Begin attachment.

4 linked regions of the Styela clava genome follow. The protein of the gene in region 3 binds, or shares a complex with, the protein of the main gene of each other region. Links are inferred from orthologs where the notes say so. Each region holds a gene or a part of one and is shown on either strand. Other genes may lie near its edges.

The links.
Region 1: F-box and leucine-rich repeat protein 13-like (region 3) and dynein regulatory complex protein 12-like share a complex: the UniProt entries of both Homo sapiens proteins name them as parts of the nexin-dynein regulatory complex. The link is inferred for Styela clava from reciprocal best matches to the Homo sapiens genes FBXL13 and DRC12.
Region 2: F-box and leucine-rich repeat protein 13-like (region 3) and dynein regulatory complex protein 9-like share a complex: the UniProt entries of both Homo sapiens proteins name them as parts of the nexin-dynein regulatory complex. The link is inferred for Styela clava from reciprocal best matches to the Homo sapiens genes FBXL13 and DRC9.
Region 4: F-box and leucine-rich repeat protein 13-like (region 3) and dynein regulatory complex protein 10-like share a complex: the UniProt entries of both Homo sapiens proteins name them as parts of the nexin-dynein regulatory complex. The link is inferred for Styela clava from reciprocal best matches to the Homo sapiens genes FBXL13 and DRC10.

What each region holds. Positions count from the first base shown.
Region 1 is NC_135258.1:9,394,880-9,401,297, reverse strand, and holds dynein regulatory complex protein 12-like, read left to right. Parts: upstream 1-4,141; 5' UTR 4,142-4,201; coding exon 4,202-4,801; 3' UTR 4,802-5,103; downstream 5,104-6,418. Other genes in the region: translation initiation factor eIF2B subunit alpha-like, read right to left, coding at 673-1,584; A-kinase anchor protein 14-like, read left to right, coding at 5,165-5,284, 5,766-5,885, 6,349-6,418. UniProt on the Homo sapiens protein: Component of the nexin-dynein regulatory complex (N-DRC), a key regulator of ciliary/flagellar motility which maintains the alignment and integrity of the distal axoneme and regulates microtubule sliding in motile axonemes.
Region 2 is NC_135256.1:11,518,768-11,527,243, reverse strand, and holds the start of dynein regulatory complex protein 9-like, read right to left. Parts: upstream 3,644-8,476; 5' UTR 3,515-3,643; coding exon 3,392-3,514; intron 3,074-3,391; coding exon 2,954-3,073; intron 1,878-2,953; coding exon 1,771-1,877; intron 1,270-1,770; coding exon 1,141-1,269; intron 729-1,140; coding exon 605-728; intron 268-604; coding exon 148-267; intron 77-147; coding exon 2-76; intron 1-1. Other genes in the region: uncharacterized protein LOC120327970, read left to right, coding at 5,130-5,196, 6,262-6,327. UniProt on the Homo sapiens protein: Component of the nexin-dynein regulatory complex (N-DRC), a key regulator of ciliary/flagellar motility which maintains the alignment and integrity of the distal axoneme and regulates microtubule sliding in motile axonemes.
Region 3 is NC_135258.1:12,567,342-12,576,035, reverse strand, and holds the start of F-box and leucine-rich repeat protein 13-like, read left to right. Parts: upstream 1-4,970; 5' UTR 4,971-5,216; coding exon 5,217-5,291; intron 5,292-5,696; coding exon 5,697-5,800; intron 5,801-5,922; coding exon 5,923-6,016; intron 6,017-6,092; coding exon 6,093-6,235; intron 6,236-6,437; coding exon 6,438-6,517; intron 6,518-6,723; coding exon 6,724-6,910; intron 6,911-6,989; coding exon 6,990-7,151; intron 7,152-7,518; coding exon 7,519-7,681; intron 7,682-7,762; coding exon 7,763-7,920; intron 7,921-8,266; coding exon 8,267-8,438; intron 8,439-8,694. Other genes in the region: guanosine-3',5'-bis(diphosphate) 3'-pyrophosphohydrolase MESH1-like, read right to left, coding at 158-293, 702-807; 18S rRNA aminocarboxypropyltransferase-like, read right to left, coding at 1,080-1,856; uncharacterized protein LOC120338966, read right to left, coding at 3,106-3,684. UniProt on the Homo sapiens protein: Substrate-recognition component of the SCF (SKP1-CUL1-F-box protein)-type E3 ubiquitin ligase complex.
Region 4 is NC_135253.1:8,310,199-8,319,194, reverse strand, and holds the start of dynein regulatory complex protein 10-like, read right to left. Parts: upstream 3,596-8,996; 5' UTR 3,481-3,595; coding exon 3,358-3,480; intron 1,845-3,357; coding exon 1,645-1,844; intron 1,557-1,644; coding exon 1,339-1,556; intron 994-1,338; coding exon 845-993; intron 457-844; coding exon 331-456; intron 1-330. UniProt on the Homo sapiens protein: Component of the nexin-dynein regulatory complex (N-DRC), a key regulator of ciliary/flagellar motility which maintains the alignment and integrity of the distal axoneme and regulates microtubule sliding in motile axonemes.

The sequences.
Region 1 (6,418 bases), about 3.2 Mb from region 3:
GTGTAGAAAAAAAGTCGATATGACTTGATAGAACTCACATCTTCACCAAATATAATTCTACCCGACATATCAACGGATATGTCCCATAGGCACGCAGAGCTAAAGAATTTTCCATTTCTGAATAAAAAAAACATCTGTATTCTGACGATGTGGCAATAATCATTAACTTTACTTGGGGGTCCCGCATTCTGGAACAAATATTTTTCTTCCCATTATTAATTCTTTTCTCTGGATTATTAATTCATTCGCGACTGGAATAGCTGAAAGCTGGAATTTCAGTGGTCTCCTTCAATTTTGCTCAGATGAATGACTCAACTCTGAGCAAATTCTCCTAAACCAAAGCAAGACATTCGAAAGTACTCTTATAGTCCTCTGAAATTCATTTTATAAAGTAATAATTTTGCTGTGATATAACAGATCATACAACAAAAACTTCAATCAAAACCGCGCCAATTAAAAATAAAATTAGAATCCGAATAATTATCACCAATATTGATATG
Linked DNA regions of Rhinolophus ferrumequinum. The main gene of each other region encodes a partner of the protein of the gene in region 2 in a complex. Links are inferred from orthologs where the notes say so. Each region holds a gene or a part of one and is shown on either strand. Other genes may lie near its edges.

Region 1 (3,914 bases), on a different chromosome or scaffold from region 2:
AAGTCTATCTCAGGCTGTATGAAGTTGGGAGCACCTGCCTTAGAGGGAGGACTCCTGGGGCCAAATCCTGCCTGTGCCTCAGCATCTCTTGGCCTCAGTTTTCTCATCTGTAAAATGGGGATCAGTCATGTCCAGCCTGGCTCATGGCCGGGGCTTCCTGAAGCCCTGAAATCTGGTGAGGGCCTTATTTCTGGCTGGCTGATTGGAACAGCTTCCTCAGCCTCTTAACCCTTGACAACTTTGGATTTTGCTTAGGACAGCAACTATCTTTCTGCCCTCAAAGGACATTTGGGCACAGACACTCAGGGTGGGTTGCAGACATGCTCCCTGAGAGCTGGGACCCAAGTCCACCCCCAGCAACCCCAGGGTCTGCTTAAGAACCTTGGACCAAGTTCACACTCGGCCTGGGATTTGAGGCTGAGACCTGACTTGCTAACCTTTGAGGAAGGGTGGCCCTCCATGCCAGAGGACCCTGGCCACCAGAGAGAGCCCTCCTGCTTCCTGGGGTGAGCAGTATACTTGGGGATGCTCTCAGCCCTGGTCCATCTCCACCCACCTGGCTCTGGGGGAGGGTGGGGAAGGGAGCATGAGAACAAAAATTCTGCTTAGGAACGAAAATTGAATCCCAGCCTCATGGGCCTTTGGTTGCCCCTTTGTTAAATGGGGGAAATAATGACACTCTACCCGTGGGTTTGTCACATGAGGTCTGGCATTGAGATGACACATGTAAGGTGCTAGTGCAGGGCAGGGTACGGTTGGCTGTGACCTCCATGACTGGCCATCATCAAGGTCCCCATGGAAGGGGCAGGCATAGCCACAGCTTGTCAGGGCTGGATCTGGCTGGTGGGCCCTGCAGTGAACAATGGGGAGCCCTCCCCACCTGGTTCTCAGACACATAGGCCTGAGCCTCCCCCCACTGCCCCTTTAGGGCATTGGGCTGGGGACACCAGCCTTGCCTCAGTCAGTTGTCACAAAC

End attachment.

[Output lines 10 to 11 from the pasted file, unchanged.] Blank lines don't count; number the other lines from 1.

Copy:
Region 4 is NC_135253.1:8,310,199-8,319,194, reverse strand, and holds the start of dynein regulatory complex protein 10-like, read right to left. Parts: upstream 3,596-8,996; 5' UTR 3,481-3,595; coding exon 3,358-3,480; intron 1,845-3,357; coding exon 1,645-1,844; intron 1,557-1,644; coding exon 1,339-1,556; intron 994-1,338; coding exon 845-993; intron 457-844; coding exon 331-456; intron 1-330. UniProt on the Homo sapiens protein: Component of the nexin-dynein regulatory complex (N-DRC), a key regulator of ciliary/flagellar motility which maintains the alignment and integrity of the distal axoneme and regulates microtubule sliding in motile axonemes.

The sequences.